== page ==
January 06, 2014
By Leyla Doss/Cairo
After being unemployed for three years, 26-year-old Emad Hassan was offered a job at a local bank on the condition that he take a blood test. It was then that he discovered that he had been infected with the hepatitis C virus (HCV), which can cause liver disease and eventually hepatocellular carcinoma - better known as liver cancer.
The bank consequently withdrew its offer, and Hassan fell victim to the social stigma associated with hepatitis C and other chronic diseases.
In fact, Egypt has the highest prevalence of HCV in the world with 10-14% (8mn to 10mn people) infected with HCV, and an approximate 1.5mn in need of treatment. Of these, Gamal Esmat, a professor of liver disease in Cairo, notes that the vast majority are in the Nile Delta region.
HCV’s high prevalence in Egypt is in part due to a mass state campaign in the 1960s and 1970s to treat schistosomiasis using improperly sterilised glass syringes and needles.
But a new treatment for HCV could radically change the situation. In collaboration with the ministry of health and other global organisations, the National Hepatology and Tropical Medicine Research Institute (NHTMRI) plans to introduce a new HCV treatment in 2014.
Unlike previous treatments - antiviral drugs that treat HCV by boosting the immune system - the new treatment cures the virus within 12 weeks at a 97% effectiveness rate and with no side effects.
Known as “direct acting antiviral agents,” the new HCV treatment combats the disease by targeting the infected liver cells and destroying the virus’ replication machinery.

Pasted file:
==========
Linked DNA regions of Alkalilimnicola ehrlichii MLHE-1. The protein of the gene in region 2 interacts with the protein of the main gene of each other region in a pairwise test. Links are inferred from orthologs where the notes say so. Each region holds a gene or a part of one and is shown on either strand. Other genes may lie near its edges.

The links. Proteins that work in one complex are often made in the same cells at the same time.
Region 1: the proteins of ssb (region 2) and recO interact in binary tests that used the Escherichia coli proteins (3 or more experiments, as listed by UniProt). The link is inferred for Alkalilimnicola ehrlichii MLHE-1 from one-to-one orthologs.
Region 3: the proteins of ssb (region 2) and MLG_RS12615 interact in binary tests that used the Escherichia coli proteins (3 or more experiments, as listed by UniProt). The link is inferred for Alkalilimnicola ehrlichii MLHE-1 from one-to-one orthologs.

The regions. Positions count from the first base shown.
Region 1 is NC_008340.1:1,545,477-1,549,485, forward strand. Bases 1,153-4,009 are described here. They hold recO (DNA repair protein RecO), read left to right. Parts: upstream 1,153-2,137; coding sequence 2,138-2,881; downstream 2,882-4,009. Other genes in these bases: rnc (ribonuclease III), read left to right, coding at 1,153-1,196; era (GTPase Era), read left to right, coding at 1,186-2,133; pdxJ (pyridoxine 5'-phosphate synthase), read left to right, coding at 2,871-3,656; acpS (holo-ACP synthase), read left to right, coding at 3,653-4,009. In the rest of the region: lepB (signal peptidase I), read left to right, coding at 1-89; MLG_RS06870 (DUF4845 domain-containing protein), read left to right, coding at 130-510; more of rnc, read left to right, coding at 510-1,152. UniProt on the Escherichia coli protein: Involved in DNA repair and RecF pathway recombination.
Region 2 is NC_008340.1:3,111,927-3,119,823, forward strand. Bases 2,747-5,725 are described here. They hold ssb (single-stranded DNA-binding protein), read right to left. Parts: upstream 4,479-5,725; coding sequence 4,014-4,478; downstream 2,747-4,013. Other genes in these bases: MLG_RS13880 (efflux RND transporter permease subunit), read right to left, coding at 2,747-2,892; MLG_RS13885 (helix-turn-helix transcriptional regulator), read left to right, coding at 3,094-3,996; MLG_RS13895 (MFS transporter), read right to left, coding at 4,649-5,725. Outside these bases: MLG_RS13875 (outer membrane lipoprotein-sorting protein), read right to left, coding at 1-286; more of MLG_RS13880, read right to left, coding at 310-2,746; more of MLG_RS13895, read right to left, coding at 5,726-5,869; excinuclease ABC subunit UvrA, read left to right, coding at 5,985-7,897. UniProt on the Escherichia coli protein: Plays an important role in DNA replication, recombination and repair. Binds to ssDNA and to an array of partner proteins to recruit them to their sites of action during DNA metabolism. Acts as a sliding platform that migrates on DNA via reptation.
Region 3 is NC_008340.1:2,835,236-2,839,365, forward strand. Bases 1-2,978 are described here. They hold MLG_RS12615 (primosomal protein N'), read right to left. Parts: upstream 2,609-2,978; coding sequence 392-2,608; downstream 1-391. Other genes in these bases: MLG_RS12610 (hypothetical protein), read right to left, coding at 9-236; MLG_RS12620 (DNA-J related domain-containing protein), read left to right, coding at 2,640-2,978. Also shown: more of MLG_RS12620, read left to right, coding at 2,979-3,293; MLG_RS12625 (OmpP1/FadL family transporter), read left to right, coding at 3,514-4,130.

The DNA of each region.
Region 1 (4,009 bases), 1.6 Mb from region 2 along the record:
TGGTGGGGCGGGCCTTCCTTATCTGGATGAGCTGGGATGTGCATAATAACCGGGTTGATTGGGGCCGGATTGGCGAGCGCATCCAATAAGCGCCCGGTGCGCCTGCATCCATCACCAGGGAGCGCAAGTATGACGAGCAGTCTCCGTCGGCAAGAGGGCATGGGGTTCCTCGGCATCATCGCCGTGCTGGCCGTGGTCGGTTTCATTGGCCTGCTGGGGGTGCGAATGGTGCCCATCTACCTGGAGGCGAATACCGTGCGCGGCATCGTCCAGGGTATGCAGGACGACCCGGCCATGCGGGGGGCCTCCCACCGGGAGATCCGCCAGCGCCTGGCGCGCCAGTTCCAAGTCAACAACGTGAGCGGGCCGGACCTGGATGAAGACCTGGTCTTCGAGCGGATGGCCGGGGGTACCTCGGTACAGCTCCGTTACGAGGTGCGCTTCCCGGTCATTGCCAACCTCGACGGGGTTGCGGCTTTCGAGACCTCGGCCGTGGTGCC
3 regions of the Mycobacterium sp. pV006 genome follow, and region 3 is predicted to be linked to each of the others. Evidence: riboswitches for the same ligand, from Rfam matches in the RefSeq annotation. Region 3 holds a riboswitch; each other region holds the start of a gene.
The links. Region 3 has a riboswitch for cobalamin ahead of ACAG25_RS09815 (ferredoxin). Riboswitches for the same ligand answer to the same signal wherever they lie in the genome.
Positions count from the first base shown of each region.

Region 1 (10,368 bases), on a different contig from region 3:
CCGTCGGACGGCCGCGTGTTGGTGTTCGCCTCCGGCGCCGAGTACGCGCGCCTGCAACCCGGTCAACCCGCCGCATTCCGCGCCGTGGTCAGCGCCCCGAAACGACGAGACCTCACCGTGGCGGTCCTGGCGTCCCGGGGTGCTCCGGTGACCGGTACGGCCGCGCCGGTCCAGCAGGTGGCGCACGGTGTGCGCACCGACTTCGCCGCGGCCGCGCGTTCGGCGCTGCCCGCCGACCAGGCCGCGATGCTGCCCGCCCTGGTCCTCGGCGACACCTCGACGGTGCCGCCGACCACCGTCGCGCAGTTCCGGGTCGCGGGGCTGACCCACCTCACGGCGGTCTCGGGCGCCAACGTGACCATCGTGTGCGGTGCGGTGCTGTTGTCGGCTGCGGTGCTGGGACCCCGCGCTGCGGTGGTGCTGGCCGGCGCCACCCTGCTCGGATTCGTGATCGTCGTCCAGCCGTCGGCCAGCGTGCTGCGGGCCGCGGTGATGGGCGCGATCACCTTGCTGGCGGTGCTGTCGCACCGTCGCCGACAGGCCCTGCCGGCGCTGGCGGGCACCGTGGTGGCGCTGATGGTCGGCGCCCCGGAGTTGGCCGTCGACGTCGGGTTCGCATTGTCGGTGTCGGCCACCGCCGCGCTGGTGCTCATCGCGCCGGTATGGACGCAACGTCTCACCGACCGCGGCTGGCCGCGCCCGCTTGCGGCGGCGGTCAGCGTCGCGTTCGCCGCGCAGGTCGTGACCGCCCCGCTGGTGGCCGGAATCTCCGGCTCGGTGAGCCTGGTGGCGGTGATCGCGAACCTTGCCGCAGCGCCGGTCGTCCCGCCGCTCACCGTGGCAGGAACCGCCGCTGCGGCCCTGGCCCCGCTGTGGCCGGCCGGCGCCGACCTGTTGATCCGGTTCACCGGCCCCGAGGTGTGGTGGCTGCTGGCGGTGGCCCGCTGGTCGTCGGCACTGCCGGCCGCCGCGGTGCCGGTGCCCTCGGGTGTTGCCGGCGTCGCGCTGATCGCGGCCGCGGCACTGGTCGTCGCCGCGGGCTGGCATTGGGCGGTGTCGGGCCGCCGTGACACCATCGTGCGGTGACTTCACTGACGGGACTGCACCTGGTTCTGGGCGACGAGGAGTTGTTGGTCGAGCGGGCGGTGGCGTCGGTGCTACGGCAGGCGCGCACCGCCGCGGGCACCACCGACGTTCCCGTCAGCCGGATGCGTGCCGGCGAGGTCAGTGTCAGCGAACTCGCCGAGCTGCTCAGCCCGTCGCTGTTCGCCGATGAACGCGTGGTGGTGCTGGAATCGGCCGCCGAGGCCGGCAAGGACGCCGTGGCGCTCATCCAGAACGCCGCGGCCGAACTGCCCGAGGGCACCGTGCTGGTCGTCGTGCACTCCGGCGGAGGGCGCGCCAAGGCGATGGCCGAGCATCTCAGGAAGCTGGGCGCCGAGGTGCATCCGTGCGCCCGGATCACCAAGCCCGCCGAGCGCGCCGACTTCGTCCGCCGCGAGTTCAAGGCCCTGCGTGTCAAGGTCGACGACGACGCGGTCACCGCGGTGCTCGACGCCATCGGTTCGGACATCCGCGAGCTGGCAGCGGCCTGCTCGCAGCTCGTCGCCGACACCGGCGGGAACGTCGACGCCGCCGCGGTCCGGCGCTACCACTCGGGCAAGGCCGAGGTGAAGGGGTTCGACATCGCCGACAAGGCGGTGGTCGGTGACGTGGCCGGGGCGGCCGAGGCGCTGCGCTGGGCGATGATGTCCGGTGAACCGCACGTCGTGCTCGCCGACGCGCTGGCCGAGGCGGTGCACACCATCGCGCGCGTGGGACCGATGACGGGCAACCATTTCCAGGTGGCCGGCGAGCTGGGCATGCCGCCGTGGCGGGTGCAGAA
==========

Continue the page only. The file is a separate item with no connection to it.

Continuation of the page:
Raymond Schinazi, an American research scientist of Italian-Egyptian descent at Atlanta’s Emory University, was the founder of Pharmasset Inc., the company that originally developed the drug. Schinazi’s team of researchers worked for over six years, finding what they consider to be the cure: the PSI-7977 molecule, now named “sofosbuvir,” which the US Food and Drug Administration (FDA) approved on December 8.
Born and raised in Alexandria, Schinazi and his family left Egypt during the large-scale Jewish exodus that took place in the 1950s and 1960s. Schinazi says he still has a close relationship with Egypt and hopes his collaborative research will eventually help cure those infected in his country of birth.
“When I first heard of HCV, I thought to myself: This is my next target,” he says. “My dream was to one day find a cure for it and help my mother country,” says Schinazi, who sold his company and the drug patent to the US-based Gilead Sciences for $11.4bn.
There are currently over six drug companies competing for the production of a HCV cure. But unlike the other drugs in the market, sofosbuvir is also pan-genotypic, which means that it can be used to treat infected people with all genotypes worldwide - including genotype 4, which is most common in Egypt.
Dubbed the “silent epidemic”, hepatitis C has infected approximately 170mn people worldwide and has caused about 350,000 deaths per year from HCV-related diseases.